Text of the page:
Toshiba’s board will meet on Wednesday to consider offers for its chip unit from Western Digital and Taiwan’s Foxconn in addition to a bid from a consortium that was previously favorite, a source familiar with the matter said.
Toshiba is scrambling to sell its flash memory unit to cover losses from its bankrupt U.S. nuclear business Westinghouse.
But it has struggled to close a 2 trillion yen ($18 billion) deal with the group it previously chose as preferred bidder—a consortium including Japanese-government backed funds, Bain Capital and South Korean chip maker SK Hynix.
Western Digital (WDC), which jointly operates Toshiba’s main chip plant, also wants to buy the business. It sought an injunction to block the sale to the consortium, arguing that any transaction required its consent.
The legal battle has unnerved the state-backed funds and they want the deal to be conditional on the conflict with Western Digital being resolved.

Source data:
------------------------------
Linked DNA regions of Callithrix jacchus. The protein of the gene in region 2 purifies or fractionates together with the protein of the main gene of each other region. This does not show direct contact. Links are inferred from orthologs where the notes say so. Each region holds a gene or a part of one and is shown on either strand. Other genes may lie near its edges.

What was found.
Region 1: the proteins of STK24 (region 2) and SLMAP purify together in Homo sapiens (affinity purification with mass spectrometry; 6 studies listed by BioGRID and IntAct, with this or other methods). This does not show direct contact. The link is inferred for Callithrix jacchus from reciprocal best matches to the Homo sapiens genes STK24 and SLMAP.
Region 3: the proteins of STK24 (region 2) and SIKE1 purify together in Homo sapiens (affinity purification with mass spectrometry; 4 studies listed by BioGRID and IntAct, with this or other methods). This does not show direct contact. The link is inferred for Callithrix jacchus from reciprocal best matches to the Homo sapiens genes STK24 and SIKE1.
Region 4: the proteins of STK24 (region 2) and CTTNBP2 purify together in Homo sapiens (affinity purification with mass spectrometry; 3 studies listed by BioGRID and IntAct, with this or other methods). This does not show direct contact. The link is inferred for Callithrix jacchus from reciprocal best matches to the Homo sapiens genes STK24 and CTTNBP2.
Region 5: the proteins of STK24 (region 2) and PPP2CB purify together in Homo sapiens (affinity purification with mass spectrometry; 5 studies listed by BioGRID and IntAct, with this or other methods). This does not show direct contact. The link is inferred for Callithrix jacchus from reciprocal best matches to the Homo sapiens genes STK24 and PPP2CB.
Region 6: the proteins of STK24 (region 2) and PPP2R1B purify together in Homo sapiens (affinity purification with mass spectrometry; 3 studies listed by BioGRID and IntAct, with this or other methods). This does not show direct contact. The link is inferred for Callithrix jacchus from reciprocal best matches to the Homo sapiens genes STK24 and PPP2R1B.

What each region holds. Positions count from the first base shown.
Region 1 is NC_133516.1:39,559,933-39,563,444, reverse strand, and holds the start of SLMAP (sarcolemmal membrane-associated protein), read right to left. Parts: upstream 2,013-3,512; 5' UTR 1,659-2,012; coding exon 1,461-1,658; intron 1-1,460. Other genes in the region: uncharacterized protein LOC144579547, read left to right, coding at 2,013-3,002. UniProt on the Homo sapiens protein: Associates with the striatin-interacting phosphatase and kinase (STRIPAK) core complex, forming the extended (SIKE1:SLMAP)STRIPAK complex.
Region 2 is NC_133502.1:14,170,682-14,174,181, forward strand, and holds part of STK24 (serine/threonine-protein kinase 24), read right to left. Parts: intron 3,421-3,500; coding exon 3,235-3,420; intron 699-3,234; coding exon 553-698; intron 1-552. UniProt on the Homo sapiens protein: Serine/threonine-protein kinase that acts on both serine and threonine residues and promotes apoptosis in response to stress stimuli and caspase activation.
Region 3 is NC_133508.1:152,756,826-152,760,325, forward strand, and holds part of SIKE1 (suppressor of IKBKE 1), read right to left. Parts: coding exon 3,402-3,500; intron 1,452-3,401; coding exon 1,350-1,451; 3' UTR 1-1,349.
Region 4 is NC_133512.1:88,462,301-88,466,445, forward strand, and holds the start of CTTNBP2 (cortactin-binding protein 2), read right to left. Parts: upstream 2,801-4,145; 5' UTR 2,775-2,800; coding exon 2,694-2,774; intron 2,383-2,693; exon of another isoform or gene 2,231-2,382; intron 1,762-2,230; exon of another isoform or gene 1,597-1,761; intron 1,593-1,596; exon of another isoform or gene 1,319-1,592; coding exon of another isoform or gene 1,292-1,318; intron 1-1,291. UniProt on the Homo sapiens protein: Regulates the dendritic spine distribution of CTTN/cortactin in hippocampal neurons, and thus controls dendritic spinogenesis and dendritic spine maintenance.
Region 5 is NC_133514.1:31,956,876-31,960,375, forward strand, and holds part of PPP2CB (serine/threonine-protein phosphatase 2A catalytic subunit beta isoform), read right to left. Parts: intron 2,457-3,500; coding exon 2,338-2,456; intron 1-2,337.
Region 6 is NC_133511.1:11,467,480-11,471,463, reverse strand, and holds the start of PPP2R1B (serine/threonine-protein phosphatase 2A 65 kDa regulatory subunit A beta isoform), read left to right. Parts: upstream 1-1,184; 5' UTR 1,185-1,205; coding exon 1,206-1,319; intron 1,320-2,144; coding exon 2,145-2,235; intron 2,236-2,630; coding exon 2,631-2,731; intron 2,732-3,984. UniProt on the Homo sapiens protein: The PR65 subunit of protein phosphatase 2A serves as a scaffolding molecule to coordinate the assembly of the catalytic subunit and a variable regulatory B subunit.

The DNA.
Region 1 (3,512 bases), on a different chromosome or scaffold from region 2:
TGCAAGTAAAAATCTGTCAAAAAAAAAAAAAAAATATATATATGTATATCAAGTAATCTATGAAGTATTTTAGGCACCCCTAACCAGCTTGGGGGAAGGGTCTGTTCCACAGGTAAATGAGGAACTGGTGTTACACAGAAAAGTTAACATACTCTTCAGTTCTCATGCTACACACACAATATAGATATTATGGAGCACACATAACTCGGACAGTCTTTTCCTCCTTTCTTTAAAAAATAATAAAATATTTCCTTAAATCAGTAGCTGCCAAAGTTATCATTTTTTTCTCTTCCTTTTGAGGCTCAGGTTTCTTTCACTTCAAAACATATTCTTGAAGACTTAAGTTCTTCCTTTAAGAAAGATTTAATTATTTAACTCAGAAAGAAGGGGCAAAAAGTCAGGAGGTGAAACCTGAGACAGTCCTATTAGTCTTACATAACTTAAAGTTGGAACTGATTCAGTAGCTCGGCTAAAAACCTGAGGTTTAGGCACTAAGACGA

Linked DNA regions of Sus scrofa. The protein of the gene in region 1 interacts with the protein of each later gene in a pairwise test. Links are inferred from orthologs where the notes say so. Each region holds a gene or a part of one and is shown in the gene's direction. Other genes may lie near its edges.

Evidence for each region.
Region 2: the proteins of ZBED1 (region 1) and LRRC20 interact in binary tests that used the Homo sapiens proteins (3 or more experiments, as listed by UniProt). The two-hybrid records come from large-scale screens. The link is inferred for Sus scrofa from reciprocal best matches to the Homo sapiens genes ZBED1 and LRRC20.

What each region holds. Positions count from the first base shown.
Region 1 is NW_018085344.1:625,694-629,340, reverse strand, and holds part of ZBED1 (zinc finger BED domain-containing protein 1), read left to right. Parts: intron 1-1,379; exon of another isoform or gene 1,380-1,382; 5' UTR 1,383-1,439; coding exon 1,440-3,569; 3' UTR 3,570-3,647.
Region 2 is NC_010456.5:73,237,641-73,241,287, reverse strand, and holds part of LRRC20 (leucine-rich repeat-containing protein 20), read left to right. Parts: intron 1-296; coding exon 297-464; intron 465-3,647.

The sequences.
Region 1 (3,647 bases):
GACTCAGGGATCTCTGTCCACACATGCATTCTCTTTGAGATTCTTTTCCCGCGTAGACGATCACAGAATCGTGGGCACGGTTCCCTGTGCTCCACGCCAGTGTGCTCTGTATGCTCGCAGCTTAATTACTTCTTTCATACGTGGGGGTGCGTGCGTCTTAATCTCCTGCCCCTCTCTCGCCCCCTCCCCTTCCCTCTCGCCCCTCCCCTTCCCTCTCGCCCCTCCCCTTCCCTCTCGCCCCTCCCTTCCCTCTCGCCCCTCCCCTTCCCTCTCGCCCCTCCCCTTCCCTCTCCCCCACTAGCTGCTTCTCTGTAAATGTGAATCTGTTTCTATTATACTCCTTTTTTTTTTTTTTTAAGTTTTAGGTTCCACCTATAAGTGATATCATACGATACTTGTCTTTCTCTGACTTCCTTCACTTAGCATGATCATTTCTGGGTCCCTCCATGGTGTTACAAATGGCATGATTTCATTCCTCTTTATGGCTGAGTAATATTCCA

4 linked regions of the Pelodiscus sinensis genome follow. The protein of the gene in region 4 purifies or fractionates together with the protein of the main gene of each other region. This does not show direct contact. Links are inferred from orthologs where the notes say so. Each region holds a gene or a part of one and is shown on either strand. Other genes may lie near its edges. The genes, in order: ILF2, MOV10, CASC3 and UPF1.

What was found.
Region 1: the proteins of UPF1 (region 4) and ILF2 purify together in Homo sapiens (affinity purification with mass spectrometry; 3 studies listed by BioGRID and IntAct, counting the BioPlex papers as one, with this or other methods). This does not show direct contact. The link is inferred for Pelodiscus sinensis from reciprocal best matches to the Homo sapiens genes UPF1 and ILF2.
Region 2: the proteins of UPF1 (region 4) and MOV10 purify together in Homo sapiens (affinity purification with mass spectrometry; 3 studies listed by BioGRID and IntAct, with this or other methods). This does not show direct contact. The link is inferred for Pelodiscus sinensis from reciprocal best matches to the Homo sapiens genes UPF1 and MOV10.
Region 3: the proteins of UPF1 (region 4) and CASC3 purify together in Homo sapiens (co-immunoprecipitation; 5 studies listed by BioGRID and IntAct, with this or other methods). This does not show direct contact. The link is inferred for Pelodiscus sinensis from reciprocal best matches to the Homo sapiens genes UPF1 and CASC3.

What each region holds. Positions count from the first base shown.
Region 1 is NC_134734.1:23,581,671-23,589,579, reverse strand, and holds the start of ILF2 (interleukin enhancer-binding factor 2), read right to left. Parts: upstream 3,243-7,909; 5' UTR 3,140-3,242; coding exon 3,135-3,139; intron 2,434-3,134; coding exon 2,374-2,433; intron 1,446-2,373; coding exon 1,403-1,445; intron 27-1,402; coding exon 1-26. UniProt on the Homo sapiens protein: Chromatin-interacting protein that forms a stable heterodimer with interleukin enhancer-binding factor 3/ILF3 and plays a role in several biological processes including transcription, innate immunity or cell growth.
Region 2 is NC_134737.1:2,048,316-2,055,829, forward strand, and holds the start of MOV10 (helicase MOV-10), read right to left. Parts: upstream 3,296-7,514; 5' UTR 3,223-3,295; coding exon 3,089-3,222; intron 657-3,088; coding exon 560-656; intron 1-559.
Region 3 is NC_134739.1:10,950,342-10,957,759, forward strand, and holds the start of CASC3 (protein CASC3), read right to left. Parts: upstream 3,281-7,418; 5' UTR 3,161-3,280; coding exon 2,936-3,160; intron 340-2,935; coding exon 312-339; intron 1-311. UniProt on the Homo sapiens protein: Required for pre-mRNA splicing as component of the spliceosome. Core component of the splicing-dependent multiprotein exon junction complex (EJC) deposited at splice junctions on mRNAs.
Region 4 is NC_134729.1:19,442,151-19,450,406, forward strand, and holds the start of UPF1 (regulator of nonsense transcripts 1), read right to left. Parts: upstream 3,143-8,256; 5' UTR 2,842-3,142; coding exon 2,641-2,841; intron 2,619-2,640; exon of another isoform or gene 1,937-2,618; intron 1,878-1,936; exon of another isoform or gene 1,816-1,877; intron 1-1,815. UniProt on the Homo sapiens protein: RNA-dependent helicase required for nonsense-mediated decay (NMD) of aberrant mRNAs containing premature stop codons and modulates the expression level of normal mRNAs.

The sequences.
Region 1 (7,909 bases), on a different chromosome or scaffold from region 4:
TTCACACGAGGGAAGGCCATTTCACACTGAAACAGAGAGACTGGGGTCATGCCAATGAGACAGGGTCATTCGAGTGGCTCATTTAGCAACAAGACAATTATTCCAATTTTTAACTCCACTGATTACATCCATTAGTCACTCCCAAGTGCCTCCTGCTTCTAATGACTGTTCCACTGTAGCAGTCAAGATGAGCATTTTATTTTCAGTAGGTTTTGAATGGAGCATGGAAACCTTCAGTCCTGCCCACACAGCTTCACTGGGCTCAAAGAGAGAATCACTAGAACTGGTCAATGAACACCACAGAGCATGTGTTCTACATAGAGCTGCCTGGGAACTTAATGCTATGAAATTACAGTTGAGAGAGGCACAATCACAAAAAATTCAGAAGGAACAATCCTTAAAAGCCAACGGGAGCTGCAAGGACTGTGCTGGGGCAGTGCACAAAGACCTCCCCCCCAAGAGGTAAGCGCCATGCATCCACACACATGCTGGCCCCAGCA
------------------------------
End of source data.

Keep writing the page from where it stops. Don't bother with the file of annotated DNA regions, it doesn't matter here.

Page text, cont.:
Another key point of contention has been a proposal by SK Hynix to help fund the deal with convertible bonds—a step that could eventually give it an equity interest in the world’s second-largest maker of NAND flash memory chips.
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Japanese government officials are eager to keep Toshiba’s semiconductor technology in domestic hands, according to sources.
In attempt to revive the stalled talks, Toshiba earlier this month began reconsidering offers from Western Digital and Foxconn, formally known as Hon Hai Precision Industry, sources have said.
Western Digital is also offering about 2 trillion yen and would form an alliance with U.S. private equity firm join KKR & Co as well as the two Japanese government funds that are part of the preferred bidder group, the source said on Tuesday.
The U.S. company has significantly compromised on its earlier demands for voting rights, said the source, who requested anonymity because the talks were confidential.